Earlier this year at our Lincoln, Nebraska, facility, we re-installed three Honeywell TFE731-60 engines fresh from their initial 3,000 hour MPI on their Falcon 900EX, that delivered on-time from its major C-inspection. The aircraft’s first scheduled flight back in rotation was a trip to Europe.
With decades of honed turbine engine skills, we experience very few surprises when it comes to Honeywell TFE731 engines and MPIs. However flying that far right after a major inspection is significant.
According to Jeff Schwebke, Duncan Aviation Engine Project Manager, most operators fly locally around their home base after MPIs are performed to make sure there are no minor squawks to work through. “This simple action by a long-time Duncan Aviation customer says more about their trust in our work than glowing words of praise,” he says.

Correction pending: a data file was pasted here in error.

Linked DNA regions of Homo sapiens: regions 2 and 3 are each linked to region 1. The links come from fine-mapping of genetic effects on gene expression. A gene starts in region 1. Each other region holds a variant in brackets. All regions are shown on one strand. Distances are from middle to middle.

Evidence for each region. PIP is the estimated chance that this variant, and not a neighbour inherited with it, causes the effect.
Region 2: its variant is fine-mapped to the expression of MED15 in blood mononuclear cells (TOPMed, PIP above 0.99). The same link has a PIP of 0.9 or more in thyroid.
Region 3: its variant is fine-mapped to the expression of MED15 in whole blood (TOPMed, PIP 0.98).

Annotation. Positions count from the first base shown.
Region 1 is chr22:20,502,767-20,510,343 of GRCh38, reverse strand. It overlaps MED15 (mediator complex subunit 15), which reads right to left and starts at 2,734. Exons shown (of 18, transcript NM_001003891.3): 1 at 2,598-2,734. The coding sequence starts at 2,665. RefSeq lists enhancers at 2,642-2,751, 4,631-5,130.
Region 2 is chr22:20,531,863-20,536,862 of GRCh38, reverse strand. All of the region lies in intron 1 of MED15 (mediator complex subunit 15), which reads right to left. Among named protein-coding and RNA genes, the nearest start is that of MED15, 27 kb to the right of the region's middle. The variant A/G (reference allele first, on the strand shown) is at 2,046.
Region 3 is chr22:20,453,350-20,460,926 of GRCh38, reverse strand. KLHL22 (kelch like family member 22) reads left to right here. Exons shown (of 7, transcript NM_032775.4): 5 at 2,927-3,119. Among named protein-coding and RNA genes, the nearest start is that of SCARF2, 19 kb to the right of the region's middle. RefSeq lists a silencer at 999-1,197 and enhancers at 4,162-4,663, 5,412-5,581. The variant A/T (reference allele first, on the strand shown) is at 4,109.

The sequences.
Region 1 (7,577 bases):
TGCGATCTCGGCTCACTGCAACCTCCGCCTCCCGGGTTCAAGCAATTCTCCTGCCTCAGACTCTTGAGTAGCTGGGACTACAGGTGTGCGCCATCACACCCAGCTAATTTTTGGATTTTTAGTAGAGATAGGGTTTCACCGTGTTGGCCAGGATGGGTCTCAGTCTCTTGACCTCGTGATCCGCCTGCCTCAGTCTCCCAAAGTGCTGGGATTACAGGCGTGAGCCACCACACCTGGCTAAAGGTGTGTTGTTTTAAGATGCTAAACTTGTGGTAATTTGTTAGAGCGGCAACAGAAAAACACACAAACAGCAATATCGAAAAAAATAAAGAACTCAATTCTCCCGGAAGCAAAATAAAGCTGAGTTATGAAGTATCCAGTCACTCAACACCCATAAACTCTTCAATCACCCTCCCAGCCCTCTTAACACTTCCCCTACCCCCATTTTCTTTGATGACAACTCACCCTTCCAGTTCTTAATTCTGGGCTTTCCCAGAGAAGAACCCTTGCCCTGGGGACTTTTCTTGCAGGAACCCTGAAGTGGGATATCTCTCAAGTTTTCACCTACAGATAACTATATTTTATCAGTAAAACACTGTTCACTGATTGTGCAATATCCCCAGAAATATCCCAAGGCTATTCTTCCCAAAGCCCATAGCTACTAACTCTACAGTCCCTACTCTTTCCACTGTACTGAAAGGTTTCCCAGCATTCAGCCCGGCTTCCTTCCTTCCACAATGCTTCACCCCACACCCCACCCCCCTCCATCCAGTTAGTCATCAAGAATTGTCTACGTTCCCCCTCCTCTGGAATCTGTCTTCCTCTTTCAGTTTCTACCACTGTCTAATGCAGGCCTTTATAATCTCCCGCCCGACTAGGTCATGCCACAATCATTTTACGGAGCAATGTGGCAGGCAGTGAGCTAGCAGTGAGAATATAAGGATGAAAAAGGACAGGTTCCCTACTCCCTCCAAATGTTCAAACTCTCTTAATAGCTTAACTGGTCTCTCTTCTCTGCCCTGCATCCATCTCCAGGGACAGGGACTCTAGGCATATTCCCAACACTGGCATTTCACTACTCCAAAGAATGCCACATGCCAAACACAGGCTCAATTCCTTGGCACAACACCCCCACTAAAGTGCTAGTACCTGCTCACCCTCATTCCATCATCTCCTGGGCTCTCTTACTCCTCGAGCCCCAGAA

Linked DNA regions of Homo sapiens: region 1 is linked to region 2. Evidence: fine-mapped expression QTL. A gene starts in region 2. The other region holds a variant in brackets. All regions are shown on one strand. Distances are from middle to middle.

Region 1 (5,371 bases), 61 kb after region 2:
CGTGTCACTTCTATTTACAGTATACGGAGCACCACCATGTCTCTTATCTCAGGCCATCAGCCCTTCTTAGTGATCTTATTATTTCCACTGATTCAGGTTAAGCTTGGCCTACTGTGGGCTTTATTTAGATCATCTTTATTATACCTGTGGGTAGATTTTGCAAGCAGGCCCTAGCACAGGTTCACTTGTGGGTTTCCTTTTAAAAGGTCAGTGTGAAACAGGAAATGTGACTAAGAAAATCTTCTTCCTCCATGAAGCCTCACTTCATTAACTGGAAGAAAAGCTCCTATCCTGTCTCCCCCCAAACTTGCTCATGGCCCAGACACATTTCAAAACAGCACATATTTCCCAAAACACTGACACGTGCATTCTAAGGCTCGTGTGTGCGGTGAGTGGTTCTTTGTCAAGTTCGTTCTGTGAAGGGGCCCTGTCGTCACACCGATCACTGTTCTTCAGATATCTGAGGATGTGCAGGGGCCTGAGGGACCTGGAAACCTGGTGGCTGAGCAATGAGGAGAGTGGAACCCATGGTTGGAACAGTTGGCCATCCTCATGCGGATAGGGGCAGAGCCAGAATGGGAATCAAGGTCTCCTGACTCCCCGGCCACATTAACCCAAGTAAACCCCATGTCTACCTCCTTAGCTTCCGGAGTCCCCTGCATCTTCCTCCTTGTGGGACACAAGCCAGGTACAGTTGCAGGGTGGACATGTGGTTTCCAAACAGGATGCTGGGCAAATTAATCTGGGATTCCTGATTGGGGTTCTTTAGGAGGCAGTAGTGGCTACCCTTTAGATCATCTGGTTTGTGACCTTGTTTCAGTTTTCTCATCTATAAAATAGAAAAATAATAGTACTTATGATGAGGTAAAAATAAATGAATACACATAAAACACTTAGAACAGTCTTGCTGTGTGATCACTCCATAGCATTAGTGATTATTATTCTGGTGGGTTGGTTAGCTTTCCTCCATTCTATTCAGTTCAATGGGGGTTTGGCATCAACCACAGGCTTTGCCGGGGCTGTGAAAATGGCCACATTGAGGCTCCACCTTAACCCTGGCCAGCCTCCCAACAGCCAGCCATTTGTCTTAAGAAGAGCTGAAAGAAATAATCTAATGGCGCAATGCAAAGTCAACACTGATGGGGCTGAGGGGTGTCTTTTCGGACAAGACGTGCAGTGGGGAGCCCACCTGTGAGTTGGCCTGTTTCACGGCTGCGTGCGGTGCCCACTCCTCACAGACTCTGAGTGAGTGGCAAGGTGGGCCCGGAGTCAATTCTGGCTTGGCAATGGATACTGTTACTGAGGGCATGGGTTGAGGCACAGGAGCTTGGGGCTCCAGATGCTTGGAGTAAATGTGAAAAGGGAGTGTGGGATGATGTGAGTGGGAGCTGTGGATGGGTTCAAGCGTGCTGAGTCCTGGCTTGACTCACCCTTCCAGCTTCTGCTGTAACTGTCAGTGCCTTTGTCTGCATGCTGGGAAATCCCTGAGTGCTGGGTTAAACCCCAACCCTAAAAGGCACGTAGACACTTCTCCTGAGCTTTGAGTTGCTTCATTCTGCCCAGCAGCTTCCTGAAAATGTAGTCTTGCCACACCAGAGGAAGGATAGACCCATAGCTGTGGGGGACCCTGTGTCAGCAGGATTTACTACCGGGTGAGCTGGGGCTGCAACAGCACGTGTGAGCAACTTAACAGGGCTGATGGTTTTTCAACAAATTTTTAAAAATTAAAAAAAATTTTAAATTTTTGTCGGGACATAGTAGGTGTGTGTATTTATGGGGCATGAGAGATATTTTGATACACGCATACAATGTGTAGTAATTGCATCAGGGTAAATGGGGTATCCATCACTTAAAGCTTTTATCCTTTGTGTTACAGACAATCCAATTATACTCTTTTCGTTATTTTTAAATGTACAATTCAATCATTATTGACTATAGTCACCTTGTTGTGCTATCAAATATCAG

With an average of 192 MPIs a year for the last 15 years, experience has told us which parts should be ordered in advance, what components need a closer look, and how to put together a team of trained turbine engine technicians ready to get to work for every customer.
With the triple MPIs completed, engines re-installed, and post-MPI performance runs, the customer’s aircraft departed with better engine performance than it had when it arrived.
Watch this time-lapse video and follow along as the engines make their way through the Duncan Aviation turbine engine shop for this triple MPI event.
Duncan Aviation began servicing the first generation TFE731-2 engines in the early 1970s. In 1981, we received two major level authorizations to work on the Honeywell (then AiResearch) TPE331 and TFE731 engines. Over the years, as Honeywell added different TFE731 model engines, each was added to our capabilities.
Duncan Aviation's Honeywell Engine Authorizations, include:
- Heavy Authorization on TFE731-2,-3,-4,-5,-20,-40,-50,-60 engines
- Minor Authorization on Honeywell AS907 (HTF 7000) Series
- Line Authorization on CFE738 Engines, GTCP36-100/150, RE100 series and RE220 series APUs.